The Court held to the contrary. The Court held that the completed Federal Form qualified anyone to vote. Further, the Court held that the Elections Clause allowed Congress to preempt Arizona’s law requiring proof of citizenship. The Court wrote, “There is good reason for treating Elections Clause legislation differently:  The assumption that Congress is reluctant to pre-empt does not hold when Congress acts under that constitutional provision, which empowers Congress to “make or alter” state election regulations. Art. I, §4, cl. 1. When Congress legislates with respect to the ‘Times, Places and Manner’ of holding congressional elections, it necessarily displaces some  element of a pre-existing legal regime erected by the States. Because the power the Elections Clause confers is none other than the power to pre-empt, the reasonable assumption is that the statutory text accurately communicates the scope of Congress’s pre-emptive intent. Moreover, the federalism concerns underlying the presumption in the Supremacy Clause context are somewhat weaker here. Unlike the States’ ‘historic police powers,’ (citation ommitted) ‘the States’ role in regulating congressional elections—while weighty and worthy of respect—has always existed subject to the express qualification that it“terminates according to federal law.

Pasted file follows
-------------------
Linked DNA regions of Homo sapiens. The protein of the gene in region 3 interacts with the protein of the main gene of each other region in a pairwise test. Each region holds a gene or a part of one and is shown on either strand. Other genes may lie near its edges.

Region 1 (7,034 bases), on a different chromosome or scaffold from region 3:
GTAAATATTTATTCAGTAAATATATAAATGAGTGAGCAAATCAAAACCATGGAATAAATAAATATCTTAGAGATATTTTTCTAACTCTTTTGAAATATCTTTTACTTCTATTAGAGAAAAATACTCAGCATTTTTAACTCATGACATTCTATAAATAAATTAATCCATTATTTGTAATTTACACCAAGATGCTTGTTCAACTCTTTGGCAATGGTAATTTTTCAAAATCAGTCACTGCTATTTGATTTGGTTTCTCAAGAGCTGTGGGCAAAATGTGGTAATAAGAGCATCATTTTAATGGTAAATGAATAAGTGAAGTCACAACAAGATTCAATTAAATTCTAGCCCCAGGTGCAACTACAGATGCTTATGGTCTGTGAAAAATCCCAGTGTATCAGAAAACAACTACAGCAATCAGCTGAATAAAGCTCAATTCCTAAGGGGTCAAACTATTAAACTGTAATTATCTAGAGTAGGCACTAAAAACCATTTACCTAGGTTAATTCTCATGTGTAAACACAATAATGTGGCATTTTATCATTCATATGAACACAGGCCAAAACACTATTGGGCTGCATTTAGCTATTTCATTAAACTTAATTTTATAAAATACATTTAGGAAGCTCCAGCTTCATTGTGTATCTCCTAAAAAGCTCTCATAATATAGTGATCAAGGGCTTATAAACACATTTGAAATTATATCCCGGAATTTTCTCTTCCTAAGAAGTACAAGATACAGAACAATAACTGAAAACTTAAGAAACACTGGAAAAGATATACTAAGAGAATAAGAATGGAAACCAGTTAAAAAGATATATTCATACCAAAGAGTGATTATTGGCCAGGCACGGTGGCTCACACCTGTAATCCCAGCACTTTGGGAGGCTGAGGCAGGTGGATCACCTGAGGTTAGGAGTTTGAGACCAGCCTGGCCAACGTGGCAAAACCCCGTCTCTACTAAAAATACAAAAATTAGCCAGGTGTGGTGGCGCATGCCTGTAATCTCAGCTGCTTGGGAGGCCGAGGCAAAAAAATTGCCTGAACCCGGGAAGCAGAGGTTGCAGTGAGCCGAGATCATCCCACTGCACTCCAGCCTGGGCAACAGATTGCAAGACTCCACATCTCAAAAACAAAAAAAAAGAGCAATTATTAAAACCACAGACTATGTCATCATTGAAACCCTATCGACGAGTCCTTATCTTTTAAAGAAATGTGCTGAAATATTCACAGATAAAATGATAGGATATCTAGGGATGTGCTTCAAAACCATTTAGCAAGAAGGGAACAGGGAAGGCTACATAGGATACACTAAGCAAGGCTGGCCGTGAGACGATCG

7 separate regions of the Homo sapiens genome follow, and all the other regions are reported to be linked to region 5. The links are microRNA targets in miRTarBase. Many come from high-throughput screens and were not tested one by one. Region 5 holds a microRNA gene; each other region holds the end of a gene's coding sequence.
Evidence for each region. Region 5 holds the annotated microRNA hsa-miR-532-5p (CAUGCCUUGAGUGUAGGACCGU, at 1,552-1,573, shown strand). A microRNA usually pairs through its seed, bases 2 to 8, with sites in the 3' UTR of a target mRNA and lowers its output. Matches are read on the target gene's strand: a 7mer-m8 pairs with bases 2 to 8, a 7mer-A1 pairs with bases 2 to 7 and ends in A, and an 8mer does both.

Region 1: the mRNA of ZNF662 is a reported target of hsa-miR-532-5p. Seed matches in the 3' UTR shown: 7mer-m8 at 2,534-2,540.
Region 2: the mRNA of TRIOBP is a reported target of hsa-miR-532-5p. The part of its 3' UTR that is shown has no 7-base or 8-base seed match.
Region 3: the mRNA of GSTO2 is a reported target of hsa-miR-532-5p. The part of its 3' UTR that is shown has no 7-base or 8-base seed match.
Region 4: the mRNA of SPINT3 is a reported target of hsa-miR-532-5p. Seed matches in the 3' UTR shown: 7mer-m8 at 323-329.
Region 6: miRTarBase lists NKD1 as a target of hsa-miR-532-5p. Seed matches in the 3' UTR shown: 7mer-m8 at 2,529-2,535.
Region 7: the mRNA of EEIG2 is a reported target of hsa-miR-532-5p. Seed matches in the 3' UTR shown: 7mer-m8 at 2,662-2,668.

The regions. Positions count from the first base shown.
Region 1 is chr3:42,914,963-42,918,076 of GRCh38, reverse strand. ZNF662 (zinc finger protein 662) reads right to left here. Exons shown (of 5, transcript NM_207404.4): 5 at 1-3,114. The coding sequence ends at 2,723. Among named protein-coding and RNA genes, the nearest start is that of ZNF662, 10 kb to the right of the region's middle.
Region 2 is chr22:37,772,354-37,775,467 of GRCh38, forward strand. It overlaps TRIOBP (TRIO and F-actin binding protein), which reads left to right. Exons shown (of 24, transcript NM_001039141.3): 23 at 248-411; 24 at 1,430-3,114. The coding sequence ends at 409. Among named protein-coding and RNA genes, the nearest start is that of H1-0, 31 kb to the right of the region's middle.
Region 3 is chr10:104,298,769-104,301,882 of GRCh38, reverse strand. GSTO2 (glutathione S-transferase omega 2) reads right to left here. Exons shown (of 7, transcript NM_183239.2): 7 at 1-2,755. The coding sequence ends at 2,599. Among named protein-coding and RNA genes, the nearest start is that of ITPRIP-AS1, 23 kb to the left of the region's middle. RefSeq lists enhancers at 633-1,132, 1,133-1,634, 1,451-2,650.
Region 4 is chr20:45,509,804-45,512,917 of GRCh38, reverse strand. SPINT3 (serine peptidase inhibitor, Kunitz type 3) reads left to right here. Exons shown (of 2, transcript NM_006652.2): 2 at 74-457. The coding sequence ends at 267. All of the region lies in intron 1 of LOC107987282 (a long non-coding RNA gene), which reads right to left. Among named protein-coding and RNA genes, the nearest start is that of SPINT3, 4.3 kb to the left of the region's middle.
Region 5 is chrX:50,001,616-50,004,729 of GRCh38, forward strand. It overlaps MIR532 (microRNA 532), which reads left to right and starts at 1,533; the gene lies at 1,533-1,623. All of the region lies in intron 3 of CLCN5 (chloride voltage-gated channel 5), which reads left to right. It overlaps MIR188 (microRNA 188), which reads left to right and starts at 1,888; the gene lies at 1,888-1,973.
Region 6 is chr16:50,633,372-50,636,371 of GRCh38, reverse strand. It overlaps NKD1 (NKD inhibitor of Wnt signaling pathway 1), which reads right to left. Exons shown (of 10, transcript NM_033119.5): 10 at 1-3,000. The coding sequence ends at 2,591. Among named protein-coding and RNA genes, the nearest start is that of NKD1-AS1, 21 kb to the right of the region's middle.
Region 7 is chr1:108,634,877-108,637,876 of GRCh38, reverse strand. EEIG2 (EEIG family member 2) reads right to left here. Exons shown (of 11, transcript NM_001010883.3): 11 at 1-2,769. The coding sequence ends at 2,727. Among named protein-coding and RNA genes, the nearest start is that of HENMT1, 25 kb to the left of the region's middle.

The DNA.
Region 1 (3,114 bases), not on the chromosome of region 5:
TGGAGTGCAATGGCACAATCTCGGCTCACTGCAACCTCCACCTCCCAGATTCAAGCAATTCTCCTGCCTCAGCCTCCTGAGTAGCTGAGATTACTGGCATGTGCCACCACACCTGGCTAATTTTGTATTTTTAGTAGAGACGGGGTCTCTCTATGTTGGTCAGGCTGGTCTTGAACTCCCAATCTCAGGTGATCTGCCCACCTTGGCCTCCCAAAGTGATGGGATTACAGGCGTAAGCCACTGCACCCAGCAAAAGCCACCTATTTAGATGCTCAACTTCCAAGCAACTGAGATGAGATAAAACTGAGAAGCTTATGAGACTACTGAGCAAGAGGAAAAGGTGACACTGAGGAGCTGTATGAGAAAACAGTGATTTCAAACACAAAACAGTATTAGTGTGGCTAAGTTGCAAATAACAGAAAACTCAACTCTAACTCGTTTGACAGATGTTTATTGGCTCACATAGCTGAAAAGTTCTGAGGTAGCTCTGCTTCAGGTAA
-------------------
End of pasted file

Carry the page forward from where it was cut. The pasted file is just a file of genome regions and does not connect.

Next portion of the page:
Fun Scalia jab at Alito and the Dissent in footnote 3 (just know Scalia holds a particular dislike of new amorphous, undefined, easily manipulated language, rules, or standards which is fun when he is on your side): “The dissent accepts that a State may not impose additional requirements that render the Federal Form entirely superfluous; it would require that the State ‘us[e] the form as a meaningful part of the registration process.’ Post, at 7 (opinion of ALITO, J.). The dissent does not tell us precisely how large a role for the Federal Form suffices to make it “meaningful”: One step out of two? Three? Ten? There is no easy answer, for the dissent’s ‘meaningful part’ standard is as indeterminate as it is atextual.
Link to Arizona v. Inter Tribal Council of Arizona, INC. here